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Hate: A Romance By Tristan Garcia (Faber and Faber)

Last update - Sunday, May 1, 2011, 13:38 By Metro Éireann

In 2008, 30-year-old writer Tristan Garcia managed to charm the journalists judging for the French Prix de Flore with Hate: A Romance, his first novel, ensuring his award of that sought-after prize – famously won 12 years previously by Michel Houellebecq.

However, although Houellebecq is a fitting comparison for the present-day French issues that Garcia deals with, such as multicultural life, minority rights, PC-ness, liberalism versus fundamentalism and so on, for me there’s a whole slew of other writers and artists that come to mind – Genet and Guyotat in France, Ginsberg and Burroughs in the States, Bacon and Warhol in the art world – not only for their dealings with gay men’s interests and issues, but also for their very specific ideas of transgressions, whether moral or otherwise.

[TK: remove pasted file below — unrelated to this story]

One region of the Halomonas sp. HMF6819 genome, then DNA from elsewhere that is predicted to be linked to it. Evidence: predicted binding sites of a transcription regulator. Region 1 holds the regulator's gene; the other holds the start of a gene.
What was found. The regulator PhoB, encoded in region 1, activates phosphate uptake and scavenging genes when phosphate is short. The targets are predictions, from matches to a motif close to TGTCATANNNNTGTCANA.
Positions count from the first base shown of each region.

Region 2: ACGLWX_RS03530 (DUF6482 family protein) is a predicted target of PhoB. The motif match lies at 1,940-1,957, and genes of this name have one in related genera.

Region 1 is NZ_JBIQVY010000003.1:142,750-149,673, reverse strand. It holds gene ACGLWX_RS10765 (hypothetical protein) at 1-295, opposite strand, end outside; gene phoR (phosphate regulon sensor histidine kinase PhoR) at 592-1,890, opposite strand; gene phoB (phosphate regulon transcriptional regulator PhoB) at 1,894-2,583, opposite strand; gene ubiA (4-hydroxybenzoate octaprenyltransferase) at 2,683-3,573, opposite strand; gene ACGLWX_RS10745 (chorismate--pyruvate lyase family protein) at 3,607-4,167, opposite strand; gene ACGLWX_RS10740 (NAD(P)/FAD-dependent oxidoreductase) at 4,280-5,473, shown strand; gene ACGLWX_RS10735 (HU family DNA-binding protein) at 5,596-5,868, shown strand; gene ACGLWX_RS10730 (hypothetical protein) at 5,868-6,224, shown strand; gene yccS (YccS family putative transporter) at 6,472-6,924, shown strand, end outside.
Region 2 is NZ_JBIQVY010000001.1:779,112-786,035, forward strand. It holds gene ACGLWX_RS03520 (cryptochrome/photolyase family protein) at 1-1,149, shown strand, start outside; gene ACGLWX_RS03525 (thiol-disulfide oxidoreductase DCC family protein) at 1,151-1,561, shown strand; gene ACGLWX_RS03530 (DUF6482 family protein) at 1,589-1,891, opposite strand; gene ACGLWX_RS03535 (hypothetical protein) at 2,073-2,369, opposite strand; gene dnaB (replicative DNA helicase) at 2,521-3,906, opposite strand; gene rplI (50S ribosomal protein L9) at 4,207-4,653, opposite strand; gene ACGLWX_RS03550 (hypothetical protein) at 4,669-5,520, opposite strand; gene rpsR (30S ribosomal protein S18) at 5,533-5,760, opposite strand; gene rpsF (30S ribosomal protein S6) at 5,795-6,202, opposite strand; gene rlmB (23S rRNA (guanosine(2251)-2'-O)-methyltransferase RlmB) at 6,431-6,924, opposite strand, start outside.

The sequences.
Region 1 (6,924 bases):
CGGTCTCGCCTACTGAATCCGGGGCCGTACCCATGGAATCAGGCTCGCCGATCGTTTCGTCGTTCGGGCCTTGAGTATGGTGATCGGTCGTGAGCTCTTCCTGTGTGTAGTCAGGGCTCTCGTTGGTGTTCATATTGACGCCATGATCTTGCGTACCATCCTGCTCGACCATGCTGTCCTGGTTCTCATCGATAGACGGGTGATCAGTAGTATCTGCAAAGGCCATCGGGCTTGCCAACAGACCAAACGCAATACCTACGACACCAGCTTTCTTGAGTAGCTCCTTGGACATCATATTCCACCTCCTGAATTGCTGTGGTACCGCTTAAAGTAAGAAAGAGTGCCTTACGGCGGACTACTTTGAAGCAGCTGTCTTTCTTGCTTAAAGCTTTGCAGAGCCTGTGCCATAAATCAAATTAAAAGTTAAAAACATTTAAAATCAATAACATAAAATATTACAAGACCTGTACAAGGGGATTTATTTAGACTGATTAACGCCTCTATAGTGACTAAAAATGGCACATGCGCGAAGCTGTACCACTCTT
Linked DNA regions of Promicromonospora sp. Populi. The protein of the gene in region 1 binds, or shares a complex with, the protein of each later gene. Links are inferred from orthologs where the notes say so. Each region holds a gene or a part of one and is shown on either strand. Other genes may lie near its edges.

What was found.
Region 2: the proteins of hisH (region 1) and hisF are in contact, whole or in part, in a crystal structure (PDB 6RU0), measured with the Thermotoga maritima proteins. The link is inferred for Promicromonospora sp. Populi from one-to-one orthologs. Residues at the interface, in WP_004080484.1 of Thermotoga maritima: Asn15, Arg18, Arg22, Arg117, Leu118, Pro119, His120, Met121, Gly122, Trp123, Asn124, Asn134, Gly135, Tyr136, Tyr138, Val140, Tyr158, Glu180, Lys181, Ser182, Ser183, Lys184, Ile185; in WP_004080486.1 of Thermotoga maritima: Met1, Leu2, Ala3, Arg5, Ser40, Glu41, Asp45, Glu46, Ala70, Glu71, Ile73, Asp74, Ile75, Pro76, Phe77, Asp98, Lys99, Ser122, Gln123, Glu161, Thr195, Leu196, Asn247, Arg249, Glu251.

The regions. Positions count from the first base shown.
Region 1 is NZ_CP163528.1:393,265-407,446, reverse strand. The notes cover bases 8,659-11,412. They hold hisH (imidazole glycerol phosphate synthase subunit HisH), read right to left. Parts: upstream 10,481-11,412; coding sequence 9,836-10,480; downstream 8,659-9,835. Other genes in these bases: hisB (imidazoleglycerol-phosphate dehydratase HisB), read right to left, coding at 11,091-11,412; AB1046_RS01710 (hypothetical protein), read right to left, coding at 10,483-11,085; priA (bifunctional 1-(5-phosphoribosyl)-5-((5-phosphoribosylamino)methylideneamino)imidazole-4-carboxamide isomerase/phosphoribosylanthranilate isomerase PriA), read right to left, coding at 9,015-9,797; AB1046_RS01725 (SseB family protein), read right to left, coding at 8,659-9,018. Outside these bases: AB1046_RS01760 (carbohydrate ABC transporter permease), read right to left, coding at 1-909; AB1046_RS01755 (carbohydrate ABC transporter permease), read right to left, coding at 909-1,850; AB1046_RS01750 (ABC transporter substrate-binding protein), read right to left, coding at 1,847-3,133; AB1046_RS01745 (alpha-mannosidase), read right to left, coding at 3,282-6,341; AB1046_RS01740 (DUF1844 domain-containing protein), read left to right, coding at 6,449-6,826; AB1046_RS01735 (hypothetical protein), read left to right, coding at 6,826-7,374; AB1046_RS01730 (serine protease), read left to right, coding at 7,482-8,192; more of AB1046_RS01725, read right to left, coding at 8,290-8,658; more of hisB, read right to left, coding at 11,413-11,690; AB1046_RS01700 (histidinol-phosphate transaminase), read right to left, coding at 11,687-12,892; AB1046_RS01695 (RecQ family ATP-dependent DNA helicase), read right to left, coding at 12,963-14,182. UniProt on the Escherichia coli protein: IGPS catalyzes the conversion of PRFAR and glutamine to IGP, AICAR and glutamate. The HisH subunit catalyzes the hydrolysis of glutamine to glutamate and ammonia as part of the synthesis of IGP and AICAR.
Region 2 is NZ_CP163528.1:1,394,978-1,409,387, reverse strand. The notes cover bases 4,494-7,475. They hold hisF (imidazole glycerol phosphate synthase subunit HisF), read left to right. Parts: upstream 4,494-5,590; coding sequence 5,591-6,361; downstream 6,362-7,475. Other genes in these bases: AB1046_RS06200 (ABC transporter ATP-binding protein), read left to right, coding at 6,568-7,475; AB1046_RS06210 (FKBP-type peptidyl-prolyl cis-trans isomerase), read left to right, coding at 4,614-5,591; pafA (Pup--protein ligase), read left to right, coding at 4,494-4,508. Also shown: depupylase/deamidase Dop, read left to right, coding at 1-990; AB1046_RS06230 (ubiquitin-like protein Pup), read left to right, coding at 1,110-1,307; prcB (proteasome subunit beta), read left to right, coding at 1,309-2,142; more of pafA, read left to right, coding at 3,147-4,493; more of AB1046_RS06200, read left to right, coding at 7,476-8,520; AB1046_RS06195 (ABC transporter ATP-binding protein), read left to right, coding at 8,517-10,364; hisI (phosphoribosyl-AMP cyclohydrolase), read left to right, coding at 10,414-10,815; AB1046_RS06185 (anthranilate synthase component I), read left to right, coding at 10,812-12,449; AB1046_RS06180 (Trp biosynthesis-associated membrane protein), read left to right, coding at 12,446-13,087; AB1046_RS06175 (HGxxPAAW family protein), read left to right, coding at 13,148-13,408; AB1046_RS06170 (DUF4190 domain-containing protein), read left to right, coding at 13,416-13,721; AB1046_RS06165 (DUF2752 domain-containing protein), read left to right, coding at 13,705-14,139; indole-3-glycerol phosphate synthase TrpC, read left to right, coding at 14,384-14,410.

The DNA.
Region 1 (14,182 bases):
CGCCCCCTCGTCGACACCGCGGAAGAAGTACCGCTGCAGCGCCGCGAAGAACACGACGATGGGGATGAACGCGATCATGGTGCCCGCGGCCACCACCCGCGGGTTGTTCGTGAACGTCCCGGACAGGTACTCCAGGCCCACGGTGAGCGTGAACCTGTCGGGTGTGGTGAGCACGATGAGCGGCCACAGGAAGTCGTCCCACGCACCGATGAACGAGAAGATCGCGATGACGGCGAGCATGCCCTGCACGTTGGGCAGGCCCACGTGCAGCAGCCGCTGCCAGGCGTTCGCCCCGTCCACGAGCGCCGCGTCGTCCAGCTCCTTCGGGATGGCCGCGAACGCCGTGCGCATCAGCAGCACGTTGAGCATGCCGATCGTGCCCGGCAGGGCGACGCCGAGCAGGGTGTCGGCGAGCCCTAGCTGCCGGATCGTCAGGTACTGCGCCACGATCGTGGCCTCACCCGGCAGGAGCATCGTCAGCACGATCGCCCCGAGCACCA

Hate, as the title suggests, is an angry novel that manages few glimpses of what we think of as humanity, but then again it’s not really interested in that. The main interest for Garcia seems to be the very ancient and ever-present battle between love and death, the philosophies that people spin around them, and how these can be reconciled in life.
Garcia’s love is philosophy and that comes through very clearly. However, one can’t help but feel that throughout the soul-searching of making our lives logical in all their ugliness, there is a part of the writer which cries out from behind the metallic structures of reason for a fleeting glimpse of a connection, of hope, of belonging, of justification, of flesh that can feel more permanent, although that part never really gets a chance.
Don’t get me wrong, I liked this book, but another thing that stuck in my craw was the fact that its chosen narrator is female – and utterly unconvincing as such. I would have been much happier with the macho-ness of the book had it been narrated by someone who could have actually existed in the sad and empty lives of the three main male characters.
I guess only a completely subservient doormat of a person would have stuck around these self-obsessed clever yet vacuous clogs, no matter the sex.

Jeanette Rehnstrom is a writer and freelance journalist. More information about her work and the Irish Writers’ Exchange can be found at

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